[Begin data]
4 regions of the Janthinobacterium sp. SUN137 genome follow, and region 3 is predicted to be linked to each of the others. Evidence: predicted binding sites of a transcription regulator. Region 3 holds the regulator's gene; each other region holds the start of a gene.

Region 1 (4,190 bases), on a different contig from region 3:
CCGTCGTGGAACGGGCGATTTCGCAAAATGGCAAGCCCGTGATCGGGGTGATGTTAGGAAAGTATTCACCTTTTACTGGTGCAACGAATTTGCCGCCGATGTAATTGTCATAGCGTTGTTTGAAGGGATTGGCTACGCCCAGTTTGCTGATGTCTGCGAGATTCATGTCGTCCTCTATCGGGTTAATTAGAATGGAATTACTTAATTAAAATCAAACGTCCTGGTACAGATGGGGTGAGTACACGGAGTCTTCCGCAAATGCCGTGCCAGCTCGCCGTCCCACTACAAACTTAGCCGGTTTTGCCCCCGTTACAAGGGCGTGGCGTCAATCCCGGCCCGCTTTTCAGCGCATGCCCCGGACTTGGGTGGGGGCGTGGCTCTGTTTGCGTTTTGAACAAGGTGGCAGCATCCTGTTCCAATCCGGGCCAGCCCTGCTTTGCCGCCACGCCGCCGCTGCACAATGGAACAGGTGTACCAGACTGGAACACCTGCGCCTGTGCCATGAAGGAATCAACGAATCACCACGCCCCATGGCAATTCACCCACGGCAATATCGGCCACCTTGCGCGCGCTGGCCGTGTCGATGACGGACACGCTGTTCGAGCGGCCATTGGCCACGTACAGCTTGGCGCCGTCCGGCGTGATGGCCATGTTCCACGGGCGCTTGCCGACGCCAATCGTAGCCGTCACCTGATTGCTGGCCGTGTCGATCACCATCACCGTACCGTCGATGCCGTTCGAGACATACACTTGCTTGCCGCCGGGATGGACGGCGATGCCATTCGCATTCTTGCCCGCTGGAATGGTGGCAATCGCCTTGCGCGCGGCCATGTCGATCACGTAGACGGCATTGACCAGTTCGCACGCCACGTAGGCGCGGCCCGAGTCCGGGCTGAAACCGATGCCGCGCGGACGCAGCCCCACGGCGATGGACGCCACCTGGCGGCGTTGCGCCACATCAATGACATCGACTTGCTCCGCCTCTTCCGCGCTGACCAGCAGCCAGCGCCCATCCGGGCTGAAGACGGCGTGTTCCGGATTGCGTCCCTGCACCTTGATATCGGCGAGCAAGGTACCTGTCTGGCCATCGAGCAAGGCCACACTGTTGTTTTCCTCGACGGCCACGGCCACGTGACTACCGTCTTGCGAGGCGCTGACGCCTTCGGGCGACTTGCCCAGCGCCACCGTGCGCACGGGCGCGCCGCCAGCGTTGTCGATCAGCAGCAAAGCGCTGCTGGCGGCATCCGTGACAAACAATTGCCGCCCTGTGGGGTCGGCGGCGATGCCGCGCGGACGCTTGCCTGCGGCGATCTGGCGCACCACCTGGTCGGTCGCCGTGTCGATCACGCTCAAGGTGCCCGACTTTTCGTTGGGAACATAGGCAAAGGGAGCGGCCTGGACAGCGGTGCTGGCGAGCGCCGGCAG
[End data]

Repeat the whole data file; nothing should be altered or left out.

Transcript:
4 regions of the Janthinobacterium sp. SUN137 genome follow, and region 3 is predicted to be linked to each of the others. Evidence: predicted binding sites of a transcription regulator. Region 3 holds the regulator's gene; each other region holds the start of a gene.

Region 1 (4,190 bases), on a different contig from region 3:
CCGTCGTGGAACGGGCGATTTCGCAAAATGGCAAGCCCGTGATCGGGGTGATGTTAGGAAAGTATTCACCTTTTACTGGTGCAACGAATTTGCCGCCGATGTAATTGTCATAGCGTTGTTTGAAGGGATTGGCTACGCCCAGTTTGCTGATGTCTGCGAGATTCATGTCGTCCTCTATCGGGTTAATTAGAATGGAATTACTTAATTAAAATCAAACGTCCTGGTACAGATGGGGTGAGTACACGGAGTCTTCCGCAAATGCCGTGCCAGCTCGCCGTCCCACTACAAACTTAGCCGGTTTTGCCCCCGTTACAAGGGCGTGGCGTCAATCCCGGCCCGCTTTTCAGCGCATGCCCCGGACTTGGGTGGGGGCGTGGCTCTGTTTGCGTTTTGAACAAGGTGGCAGCATCCTGTTCCAATCCGGGCCAGCCCTGCTTTGCCGCCACGCCGCCGCTGCACAATGGAACAGGTGTACCAGACTGGAACACCTGCGCCTGTGCCATGAAGGAATCAACGAATCACCACGCCCCATGGCAATTCACCCACGGCAATATCGGCCACCTTGCGCGCGCTGGCCGTGTCGATGACGGACACGCTGTTCGAGCGGCCATTGGCCACGTACAGCTTGGCGCCGTCCGGCGTGATGGCCATGTTCCACGGGCGCTTGCCGACGCCAATCGTAGCCGTCACCTGATTGCTGGCCGTGTCGATCACCATCACCGTACCGTCGATGCCGTTCGAGACATACACTTGCTTGCCGCCGGGATGGACGGCGATGCCATTCGCATTCTTGCCCGCTGGAATGGTGGCAATCGCCTTGCGCGCGGCCATGTCGATCACGTAGACGGCATTGACCAGTTCGCACGCCACGTAGGCGCGGCCCGAGTCCGGGCTGAAACCGATGCCGCGCGGACGCAGCCCCACGGCGATGGACGCCACCTGGCGGCGTTGCGCCACATCAATGACATCGACTTGCTCCGCCTCTTCCGCGCTGACCAGCAGCCAGCGCCCATCCGGGCTGAAGACGGCGTGTTCCGGATTGCGTCCCTGCACCTTGATATCGGCGAGCAAGGTACCTGTCTGGCCATCGAGCAAGGCCACACTGTTGTTTTCCTCGACGGCCACGGCCACGTGACTACCGTCTTGCGAGGCGCTGACGCCTTCGGGCGACTTGCCCAGCGCCACCGTGCGCACGGGCGCGCCGCCAGCGTTGTCGATCAGCAGCAAAGCGCTGCTGGCGGCATCCGTGACAAACAATTGCCGCCCTGTGGGGTCGGCGGCGATGCCGCGCGGACGCTTGCCTGCGGCGATCTGGCGCACCACCTGGTCGGTCGCCGTGTCGATCACGCTCAAGGTGCCCGACTTTTCGTTGGGAACATAGGCAAAGGGAGCGGCCTGGACAGCGGTGCTGGCGAGCGCCGGCAG